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Investing in Art – Getting Started

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The pandemic has caused chaos for the economies across the world but this time of isolation has not hindered artists from being productive and now could actually be a great time to think about investing in art. In fact, contemporary art investments have risen hugely over the last few years, with online sales helping to keep the market alive during the various and widespread lockdowns.

A search on the internet will quickly suggest a variety of online sources for art but it’s worth being a little creative in your thinking. Social media, such as LinkedIn, is a great platform for finding art. Students produce great works during their studies but they cannot sell them until their course is finished. It’s worth seeking them out – many colleges and universities have sales for their students’ work. There are plenty of places to look for art but, without experience within the market, how do we know it’s a good investment?

We all love the thought of making a treasure-trove find and there are very occasional bargains to be had. For example, a vibrant painting of an Indian town was snapped up by London taxi driver at a local car boot sale for a mere £40, which he hung on his wall for 30 years. Only when he redecorated, did he take to an auction house as it didn’t fit the new look and it sold for £92k as the work of Baba Bishan Singh. For the majority, though, finding and buying good art will be more systematic and will involve working out what appeals to you and what feels like quality work.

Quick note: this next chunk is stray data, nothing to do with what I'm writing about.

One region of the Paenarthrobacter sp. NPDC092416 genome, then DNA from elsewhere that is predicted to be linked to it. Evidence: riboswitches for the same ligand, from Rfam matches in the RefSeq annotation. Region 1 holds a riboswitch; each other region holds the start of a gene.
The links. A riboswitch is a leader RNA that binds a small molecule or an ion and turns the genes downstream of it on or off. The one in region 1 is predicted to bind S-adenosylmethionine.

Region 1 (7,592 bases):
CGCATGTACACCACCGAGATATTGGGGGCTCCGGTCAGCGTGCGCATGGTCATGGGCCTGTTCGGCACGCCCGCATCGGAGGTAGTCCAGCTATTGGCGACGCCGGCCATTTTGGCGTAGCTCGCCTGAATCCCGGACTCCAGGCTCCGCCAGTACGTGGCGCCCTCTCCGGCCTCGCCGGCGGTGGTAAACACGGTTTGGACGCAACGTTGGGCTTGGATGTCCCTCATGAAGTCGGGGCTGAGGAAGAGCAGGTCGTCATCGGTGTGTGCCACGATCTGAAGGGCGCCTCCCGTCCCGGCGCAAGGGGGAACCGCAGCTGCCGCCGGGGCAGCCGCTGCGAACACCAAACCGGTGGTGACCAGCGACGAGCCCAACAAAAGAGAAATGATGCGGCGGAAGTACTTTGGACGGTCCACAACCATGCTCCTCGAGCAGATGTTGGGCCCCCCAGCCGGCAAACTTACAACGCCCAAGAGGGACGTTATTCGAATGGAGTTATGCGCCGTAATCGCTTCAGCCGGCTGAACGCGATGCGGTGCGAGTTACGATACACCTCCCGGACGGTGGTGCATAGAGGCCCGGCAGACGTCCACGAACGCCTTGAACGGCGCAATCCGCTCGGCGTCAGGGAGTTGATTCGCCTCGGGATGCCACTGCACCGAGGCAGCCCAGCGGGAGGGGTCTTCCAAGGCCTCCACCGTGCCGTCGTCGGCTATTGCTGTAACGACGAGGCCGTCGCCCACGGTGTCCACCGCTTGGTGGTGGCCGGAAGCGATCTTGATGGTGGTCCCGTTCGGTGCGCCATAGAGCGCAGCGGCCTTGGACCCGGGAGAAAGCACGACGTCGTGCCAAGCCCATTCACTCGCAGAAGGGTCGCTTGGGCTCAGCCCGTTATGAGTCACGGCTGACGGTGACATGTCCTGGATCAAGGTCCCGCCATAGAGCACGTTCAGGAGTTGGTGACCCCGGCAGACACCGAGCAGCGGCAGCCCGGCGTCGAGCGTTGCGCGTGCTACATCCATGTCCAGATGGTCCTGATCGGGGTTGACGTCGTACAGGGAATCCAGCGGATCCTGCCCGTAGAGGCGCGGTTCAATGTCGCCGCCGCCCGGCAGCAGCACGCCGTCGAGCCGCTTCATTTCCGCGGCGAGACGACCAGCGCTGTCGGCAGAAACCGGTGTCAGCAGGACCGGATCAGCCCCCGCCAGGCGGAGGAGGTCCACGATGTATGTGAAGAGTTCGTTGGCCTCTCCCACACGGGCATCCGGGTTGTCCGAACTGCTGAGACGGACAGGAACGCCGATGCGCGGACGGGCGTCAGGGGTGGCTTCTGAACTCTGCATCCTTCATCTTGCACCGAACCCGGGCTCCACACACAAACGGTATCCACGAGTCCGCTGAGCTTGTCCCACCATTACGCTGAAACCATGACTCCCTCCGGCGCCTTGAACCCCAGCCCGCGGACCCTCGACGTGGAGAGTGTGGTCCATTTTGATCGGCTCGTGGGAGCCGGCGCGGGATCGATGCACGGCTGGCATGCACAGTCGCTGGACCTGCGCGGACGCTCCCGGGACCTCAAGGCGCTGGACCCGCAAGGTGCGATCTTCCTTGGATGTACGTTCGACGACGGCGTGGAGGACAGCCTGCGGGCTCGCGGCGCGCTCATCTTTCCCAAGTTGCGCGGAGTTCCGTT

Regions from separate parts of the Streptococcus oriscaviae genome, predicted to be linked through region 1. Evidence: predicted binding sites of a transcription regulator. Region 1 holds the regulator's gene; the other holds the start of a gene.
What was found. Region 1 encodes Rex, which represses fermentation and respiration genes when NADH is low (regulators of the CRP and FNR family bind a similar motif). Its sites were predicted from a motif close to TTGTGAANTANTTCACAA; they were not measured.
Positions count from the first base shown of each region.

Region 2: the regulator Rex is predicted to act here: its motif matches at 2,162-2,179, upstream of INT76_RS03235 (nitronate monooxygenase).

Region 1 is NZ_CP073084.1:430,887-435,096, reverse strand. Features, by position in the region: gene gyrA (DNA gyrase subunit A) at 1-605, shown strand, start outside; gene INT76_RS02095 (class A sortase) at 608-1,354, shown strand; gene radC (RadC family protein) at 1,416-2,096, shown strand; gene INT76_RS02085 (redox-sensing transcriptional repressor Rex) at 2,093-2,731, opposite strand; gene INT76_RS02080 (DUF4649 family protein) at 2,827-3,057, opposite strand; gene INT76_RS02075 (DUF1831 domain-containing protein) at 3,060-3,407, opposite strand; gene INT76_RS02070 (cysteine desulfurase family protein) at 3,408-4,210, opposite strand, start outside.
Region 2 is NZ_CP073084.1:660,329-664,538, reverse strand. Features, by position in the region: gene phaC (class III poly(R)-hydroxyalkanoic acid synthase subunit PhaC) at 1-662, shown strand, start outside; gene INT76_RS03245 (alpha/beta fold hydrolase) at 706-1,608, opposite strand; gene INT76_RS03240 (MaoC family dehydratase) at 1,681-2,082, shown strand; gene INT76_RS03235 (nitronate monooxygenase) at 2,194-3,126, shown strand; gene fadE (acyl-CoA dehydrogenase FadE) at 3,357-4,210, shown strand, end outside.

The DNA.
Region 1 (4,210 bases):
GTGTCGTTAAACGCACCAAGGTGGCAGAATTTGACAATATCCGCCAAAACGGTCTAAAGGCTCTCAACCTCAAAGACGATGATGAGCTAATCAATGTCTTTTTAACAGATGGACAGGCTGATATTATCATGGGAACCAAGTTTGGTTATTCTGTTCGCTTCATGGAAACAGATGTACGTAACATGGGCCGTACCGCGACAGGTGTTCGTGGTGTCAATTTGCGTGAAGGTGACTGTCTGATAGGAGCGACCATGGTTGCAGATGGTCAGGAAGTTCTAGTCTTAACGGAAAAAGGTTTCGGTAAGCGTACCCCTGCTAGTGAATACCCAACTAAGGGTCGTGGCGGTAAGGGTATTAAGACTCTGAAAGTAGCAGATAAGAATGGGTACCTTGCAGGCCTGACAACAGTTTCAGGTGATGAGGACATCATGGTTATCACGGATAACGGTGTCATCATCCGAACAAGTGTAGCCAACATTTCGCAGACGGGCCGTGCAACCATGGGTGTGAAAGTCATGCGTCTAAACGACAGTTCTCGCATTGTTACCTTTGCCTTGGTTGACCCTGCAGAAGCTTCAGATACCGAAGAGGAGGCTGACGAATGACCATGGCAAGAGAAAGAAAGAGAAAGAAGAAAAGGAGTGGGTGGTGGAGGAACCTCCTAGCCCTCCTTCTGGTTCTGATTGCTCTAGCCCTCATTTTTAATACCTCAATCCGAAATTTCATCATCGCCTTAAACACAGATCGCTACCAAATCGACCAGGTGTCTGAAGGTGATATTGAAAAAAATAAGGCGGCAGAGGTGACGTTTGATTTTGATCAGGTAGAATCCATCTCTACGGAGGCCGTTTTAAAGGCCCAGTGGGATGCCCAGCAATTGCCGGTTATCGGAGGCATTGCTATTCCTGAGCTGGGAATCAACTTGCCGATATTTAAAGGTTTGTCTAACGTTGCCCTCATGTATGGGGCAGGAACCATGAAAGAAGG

When buying art, it’s very hard to know which emerging artists will be the ones to really make their name and, subsequently, a great return on your investment. On that basis, when seeking out potential purchases, be guided by your own appreciation for each individual piece of artwork. 

Art, as an investment, is also art for enjoyment, which is the beauty of this kind of venture – unlike money in a savings account or stocks and shares, you can view, display and enjoy your art. We all, of course, have different tastes and what appeals to one buyer might not to another. That said, though, if a piece of art speaks to you enough for you to want buy it, it is likely it will appeal to others, too, and that’s a good enough benchmark to consider your purchase.

Contemporary art has something to offer for all pockets, with pieces available from just a few hundred pounds to tens and even hundreds of thousand pounds. If you pick up works from emerging artists, the hope is that in time they will significantly increase in value. 

The world of fine art is a very competitive market and it can be difficult for emerging artists to make headway and to stand out enough to make their name.

Anon-Art is a great platform to help level the playing field and ensure that each individual artwork is bought because it evokes some connection with the buyer that is not, in any way, influenced by the name of the artist. This gives emerging artists the freedom to compete on the same level as established artists and it gives those with a firm hold in the market the opportunity to re-affirm that their work appeals without the need for their name. is committed to helping artists sell their works, with a fair commission, and buyers to find great art.